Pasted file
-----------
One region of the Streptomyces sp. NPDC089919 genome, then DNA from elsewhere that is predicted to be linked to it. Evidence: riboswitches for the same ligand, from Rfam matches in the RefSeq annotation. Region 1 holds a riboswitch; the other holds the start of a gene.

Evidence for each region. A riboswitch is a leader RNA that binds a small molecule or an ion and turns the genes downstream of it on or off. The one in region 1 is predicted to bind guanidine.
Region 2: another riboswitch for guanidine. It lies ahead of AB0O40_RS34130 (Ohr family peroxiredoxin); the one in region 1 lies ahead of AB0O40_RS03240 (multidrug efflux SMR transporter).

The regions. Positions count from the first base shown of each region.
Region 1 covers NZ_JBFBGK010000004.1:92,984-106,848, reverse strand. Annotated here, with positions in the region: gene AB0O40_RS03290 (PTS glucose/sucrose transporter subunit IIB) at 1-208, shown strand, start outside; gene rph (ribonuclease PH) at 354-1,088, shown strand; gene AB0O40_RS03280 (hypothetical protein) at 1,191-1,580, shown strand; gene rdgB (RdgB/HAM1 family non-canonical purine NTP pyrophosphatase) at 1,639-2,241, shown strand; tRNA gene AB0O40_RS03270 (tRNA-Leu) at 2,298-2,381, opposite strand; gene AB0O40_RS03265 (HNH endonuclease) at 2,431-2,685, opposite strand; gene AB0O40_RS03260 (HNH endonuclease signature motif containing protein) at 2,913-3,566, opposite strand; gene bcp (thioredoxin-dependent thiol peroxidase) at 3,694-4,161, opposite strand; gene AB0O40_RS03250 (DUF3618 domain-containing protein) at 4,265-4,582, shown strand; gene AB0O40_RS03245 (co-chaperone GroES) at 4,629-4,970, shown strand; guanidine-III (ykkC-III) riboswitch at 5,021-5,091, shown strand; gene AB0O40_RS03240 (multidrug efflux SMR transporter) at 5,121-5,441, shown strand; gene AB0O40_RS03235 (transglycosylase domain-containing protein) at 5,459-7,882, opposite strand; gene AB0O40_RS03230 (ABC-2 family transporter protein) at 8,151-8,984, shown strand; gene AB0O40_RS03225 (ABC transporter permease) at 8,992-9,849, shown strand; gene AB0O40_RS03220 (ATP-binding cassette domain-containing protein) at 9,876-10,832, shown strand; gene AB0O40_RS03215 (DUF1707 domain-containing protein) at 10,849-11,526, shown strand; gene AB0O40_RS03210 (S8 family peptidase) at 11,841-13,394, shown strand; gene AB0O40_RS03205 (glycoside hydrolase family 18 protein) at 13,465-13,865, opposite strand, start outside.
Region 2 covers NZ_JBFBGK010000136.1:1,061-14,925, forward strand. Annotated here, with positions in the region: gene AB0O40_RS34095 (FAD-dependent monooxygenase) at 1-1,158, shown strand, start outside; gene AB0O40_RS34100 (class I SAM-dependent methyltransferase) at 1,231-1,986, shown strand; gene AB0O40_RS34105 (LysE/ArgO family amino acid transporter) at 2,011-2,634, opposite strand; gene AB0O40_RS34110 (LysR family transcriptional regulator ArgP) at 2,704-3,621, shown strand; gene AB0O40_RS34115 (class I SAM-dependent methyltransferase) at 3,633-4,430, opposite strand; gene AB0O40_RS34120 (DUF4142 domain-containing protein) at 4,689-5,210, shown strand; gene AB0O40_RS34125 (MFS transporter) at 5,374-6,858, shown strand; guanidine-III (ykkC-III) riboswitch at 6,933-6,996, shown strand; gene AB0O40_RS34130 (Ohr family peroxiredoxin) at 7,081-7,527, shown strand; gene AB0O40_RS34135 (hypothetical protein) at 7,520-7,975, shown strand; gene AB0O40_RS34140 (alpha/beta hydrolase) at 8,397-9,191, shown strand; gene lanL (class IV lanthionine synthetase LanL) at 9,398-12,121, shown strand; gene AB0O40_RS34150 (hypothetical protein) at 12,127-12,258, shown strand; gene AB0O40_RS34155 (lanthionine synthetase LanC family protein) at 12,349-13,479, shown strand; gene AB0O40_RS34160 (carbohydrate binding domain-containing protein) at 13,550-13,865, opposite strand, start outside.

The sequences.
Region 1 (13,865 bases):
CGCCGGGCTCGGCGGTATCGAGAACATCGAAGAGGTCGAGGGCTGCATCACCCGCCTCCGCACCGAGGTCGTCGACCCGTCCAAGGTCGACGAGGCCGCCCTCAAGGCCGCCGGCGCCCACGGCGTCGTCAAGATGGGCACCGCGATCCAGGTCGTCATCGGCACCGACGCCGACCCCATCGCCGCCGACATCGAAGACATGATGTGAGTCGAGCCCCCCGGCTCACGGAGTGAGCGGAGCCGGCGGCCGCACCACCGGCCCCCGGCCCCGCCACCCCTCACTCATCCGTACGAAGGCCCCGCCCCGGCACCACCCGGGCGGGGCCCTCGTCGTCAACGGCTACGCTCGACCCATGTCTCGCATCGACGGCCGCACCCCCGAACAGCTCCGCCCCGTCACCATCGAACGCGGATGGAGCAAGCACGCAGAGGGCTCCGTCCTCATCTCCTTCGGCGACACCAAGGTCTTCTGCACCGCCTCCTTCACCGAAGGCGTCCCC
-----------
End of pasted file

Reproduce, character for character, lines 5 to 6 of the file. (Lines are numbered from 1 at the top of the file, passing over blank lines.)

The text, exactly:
Region 1 covers NZ_JBFBGK010000004.1:92,984-106,848, reverse strand. Annotated here, with positions in the region: gene AB0O40_RS03290 (PTS glucose/sucrose transporter subunit IIB) at 1-208, shown strand, start outside; gene rph (ribonuclease PH) at 354-1,088, shown strand; gene AB0O40_RS03280 (hypothetical protein) at 1,191-1,580, shown strand; gene rdgB (RdgB/HAM1 family non-canonical purine NTP pyrophosphatase) at 1,639-2,241, shown strand; tRNA gene AB0O40_RS03270 (tRNA-Leu) at 2,298-2,381, opposite strand; gene AB0O40_RS03265 (HNH endonuclease) at 2,431-2,685, opposite strand; gene AB0O40_RS03260 (HNH endonuclease signature motif containing protein) at 2,913-3,566, opposite strand; gene bcp (thioredoxin-dependent thiol peroxidase) at 3,694-4,161, opposite strand; gene AB0O40_RS03250 (DUF3618 domain-containing protein) at 4,265-4,582, shown strand; gene AB0O40_RS03245 (co-chaperone GroES) at 4,629-4,970, shown strand; guanidine-III (ykkC-III) riboswitch at 5,021-5,091, shown strand; gene AB0O40_RS03240 (multidrug efflux SMR transporter) at 5,121-5,441, shown strand; gene AB0O40_RS03235 (transglycosylase domain-containing protein) at 5,459-7,882, opposite strand; gene AB0O40_RS03230 (ABC-2 family transporter protein) at 8,151-8,984, shown strand; gene AB0O40_RS03225 (ABC transporter permease) at 8,992-9,849, shown strand; gene AB0O40_RS03220 (ATP-binding cassette domain-containing protein) at 9,876-10,832, shown strand; gene AB0O40_RS03215 (DUF1707 domain-containing protein) at 10,849-11,526, shown strand; gene AB0O40_RS03210 (S8 family peptidase) at 11,841-13,394, shown strand; gene AB0O40_RS03205 (glycoside hydrolase family 18 protein) at 13,465-13,865, opposite strand, start outside.
Region 2 covers NZ_JBFBGK010000136.1:1,061-14,925, forward strand. Annotated here, with positions in the region: gene AB0O40_RS34095 (FAD-dependent monooxygenase) at 1-1,158, shown strand, start outside; gene AB0O40_RS34100 (class I SAM-dependent methyltransferase) at 1,231-1,986, shown strand; gene AB0O40_RS34105 (LysE/ArgO family amino acid transporter) at 2,011-2,634, opposite strand; gene AB0O40_RS34110 (LysR family transcriptional regulator ArgP) at 2,704-3,621, shown strand; gene AB0O40_RS34115 (class I SAM-dependent methyltransferase) at 3,633-4,430, opposite strand; gene AB0O40_RS34120 (DUF4142 domain-containing protein) at 4,689-5,210, shown strand; gene AB0O40_RS34125 (MFS transporter) at 5,374-6,858, shown strand; guanidine-III (ykkC-III) riboswitch at 6,933-6,996, shown strand; gene AB0O40_RS34130 (Ohr family peroxiredoxin) at 7,081-7,527, shown strand; gene AB0O40_RS34135 (hypothetical protein) at 7,520-7,975, shown strand; gene AB0O40_RS34140 (alpha/beta hydrolase) at 8,397-9,191, shown strand; gene lanL (class IV lanthionine synthetase LanL) at 9,398-12,121, shown strand; gene AB0O40_RS34150 (hypothetical protein) at 12,127-12,258, shown strand; gene AB0O40_RS34155 (lanthionine synthetase LanC family protein) at 12,349-13,479, shown strand; gene AB0O40_RS34160 (carbohydrate binding domain-containing protein) at 13,550-13,865, opposite strand, start outside.